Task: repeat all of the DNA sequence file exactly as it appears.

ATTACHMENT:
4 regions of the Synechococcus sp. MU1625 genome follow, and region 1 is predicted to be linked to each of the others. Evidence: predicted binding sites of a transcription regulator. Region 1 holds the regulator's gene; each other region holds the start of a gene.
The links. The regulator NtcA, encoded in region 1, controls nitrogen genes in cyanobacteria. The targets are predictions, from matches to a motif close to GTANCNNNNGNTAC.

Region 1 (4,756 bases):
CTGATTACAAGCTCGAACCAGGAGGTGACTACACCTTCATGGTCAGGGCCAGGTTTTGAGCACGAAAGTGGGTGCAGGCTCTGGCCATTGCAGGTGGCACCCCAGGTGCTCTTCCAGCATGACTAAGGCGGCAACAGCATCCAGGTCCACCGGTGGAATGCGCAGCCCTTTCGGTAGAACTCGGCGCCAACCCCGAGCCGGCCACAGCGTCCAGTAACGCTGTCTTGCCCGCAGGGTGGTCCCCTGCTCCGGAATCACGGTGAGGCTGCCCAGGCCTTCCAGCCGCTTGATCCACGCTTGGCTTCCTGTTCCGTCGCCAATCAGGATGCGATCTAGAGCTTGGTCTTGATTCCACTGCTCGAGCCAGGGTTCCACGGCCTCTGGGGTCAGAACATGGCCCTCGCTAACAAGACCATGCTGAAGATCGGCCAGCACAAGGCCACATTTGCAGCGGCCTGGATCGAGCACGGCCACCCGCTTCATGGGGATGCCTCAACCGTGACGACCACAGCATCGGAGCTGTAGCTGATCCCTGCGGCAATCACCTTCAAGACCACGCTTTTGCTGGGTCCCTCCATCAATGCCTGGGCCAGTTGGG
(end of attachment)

4 regions of the Synechococcus sp. MU1625 genome follow, and region 1 is predicted to be linked to each of the others. Evidence: predicted binding sites of a transcription regulator. Region 1 holds the regulator's gene; each other region holds the start of a gene.
The links. The regulator NtcA, encoded in region 1, controls nitrogen genes in cyanobacteria. The targets are predictions, from matches to a motif close to GTANCNNNNGNTAC.

Region 1 (4,756 bases):
CTGATTACAAGCTCGAACCAGGAGGTGACTACACCTTCATGGTCAGGGCCAGGTTTTGAGCACGAAAGTGGGTGCAGGCTCTGGCCATTGCAGGTGGCACCCCAGGTGCTCTTCCAGCATGACTAAGGCGGCAACAGCATCCAGGTCCACCGGTGGAATGCGCAGCCCTTTCGGTAGAACTCGGCGCCAACCCCGAGCCGGCCACAGCGTCCAGTAACGCTGTCTTGCCCGCAGGGTGGTCCCCTGCTCCGGAATCACGGTGAGGCTGCCCAGGCCTTCCAGCCGCTTGATCCACGCTTGGCTTCCTGTTCCGTCGCCAATCAGGATGCGATCTAGAGCTTGGTCTTGATTCCACTGCTCGAGCCAGGGTTCCACGGCCTCTGGGGTCAGAACATGGCCCTCGCTAACAAGACCATGCTGAAGATCGGCCAGCACAAGGCCACATTTGCAGCGGCCTGGATCGAGCACGGCCACCCGCTTCATGGGGATGCCTCAACCGTGACGACCACAGCATCGGAGCTGTAGCTGATCCCTGCGGCAATCACCTTCAAGACCACGCTTTTGCTGGGTCCCTCCATCAATGCCTGGGCCAGTTGGG